As the February 2022 Russian invasion of neighboring Ukraine approaches its second anniversary and as Russia has increasingly turned to covert relationships with third country providers to avoid U.S., European Union and other global sanctions, the Biden Administration recently added new secondary sanctions to target foreign financial institutions (“FFI”) in third countries that participate in one or more “significant transactions” supporting Russia’s military-industrial sector. These new FFI sanctions seek to hobble Russia’s ability to wage war and expand the previous primary economic sanctions directed against Russian banks that have been in effect since 2021. The new rules resemble the secondary sanctions the United States had previously imposed on FFIs in third countries that choose to deal with Iran. The Office of Foreign Assets Control (“OFAC”) in the U.S. Department of the Treasury administers these new FFI sanctions.

President Biden issued Executive Order 14114 (“EO 14114”) on December 22, 2023[1] to expand previous Russian sanctions, particularly those issued under Executive Order 14024 (“EO 14024”).[2] Under EO 14114, the Secretary of the Treasury, in consultation with the Secretary of State, may designate any FFI to prohibit its use of U.S. correspondent banking and payable-through accounts (“CAPTA”) and to block any designated FFI’s assets in the United States if it has engaged in one or more “significant transactions” or provided services to persons who are subject to EO 14024 sanctions or who have supplied certain items to the Russian military-industrial base. EO 14114’s key operative language is laid out in Section 11(a), which states an FFI may be so designated if the Secretary of the Treasury and the Secretary of State conclude that it has:

(i)  conducted or facilitated any significant transaction or transactions for or on behalf of any person designated pursuant to section 1(a)(i) of this order for operating or having operated in the technology, defense and related materiel, construction, aerospace, or manufacturing sectors of the Russian Federation economy, or other such sectors as may be determined to support Russia’s military-industrial base by the Secretary of the Treasury, in consultation with the Secretary of State; or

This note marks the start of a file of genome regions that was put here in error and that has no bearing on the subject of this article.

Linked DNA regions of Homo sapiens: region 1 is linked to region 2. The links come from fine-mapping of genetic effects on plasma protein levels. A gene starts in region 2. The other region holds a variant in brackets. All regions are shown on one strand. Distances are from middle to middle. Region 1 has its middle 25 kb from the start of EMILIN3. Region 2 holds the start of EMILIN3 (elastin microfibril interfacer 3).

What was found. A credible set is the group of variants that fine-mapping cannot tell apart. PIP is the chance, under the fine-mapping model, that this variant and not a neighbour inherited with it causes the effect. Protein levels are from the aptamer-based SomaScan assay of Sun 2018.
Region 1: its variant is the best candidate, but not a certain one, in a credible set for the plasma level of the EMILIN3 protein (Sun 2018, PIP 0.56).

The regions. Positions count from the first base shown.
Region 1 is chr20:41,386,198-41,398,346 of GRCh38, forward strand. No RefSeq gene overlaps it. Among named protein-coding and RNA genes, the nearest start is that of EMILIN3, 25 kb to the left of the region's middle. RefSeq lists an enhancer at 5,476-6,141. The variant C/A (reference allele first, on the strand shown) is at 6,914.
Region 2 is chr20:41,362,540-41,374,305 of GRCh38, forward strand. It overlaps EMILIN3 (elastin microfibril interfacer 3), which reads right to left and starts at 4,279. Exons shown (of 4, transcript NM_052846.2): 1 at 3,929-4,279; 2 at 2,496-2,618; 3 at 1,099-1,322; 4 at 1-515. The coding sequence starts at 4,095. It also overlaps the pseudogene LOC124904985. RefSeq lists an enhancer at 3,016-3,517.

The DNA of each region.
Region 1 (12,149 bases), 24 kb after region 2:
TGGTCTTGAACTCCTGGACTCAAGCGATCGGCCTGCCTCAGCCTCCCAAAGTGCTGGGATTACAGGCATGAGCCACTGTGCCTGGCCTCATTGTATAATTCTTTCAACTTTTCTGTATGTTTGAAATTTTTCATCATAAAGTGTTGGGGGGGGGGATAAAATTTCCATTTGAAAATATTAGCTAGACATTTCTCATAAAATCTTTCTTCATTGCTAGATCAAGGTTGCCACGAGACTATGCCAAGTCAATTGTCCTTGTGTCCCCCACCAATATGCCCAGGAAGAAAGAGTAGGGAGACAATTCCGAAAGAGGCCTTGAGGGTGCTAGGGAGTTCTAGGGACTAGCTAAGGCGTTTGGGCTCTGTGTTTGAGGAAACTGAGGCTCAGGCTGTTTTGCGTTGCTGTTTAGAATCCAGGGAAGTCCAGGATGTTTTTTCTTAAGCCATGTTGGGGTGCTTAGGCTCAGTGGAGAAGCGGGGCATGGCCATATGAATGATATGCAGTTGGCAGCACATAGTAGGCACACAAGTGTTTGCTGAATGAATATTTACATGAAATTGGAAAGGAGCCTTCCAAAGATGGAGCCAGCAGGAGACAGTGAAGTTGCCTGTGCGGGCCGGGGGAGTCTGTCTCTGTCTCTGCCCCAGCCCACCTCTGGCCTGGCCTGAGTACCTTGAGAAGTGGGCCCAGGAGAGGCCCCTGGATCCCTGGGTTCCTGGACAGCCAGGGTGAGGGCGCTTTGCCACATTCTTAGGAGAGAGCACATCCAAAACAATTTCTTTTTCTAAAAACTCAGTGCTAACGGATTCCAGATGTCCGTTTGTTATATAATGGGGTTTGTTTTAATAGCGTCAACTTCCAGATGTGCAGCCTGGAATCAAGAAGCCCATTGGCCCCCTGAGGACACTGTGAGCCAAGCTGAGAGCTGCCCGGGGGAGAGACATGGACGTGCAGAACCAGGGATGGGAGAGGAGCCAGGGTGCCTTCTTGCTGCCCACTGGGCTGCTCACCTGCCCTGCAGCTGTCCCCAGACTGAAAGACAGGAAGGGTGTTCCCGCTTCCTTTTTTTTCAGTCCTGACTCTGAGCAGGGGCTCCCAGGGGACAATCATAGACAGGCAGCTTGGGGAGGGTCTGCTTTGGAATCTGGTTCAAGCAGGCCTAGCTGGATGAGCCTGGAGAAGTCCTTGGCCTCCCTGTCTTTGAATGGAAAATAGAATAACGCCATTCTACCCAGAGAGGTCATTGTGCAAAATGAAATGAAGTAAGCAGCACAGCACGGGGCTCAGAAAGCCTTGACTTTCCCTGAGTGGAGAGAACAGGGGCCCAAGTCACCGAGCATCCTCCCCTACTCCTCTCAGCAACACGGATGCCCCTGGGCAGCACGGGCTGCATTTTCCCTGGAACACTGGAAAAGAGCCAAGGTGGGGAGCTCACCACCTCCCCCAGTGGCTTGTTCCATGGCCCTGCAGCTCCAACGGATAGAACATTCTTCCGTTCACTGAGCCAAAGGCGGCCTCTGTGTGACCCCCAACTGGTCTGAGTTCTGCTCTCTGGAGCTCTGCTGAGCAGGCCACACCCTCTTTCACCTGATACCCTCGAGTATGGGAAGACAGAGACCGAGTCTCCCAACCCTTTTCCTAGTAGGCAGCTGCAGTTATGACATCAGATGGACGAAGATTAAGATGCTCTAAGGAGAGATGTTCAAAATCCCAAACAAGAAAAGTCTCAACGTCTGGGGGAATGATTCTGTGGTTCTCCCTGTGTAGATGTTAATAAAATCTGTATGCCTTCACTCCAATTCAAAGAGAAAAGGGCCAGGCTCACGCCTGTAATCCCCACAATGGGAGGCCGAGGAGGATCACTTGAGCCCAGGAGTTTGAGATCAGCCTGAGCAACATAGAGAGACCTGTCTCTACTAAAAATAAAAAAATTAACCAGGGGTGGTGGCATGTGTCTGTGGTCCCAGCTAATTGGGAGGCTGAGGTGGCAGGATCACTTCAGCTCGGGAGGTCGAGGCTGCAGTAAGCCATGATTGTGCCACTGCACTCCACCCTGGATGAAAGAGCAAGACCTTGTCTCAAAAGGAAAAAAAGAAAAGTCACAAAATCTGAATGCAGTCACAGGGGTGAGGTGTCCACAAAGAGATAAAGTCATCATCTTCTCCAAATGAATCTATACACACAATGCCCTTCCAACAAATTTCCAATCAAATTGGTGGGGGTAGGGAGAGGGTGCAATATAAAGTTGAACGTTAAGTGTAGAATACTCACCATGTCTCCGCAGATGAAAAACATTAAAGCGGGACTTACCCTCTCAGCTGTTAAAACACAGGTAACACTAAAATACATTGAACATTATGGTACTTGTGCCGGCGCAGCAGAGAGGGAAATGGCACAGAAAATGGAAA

(ii)  conducted or facilitated any significant transaction or transactions, or provided any service, involving Russia’s military-industrial base, including the sale, supply, or transfer, directly or indirectly, to the Russian Federation of any item or class of items as may be determined by the Secretary of the Treasury, in consultation with the Secretary of State and the Secretary of Commerce.

To implement this new FFI sanctions regime, the U.S. Treasury Department also issued concurrently on December 22, 2023 a new annex (“Annex”) listing specific goods that are deemed to support the Russian military-industrial complex and that thus will provide the basis for imposition of the new FFI sanctions.[3] These listed goods in the Annex include certain machine tools and manufacturing equipment; manufacturing materials for semiconductors and electronics; electronic test equipment; propellants and explosives; lubricants and additives; bearings; advanced optical systems; and navigation instruments.

The new FFI sanctions will have a broad scope as to entities that could become subject to an OFAC designation. EO 14114 defines FFIs to include “depository institutions; banks; savings banks; money services businesses; operators of credit card systems; trust companies; insurance companies; securities brokers and dealers; futures and options brokers and dealers; forward contract and foreign exchange merchants; securities and commodities exchanges; clearing corporations; investment companies; employee benefit plans; dealers in precious metals, stones, or jewels; and holding companies” and their affiliates and subsidiaries.” At the same time, EO 14114 expressly excludes the International Fund for Agricultural Development, the North American Development Bank and certain other intergovernmental organizations from the FFI definition.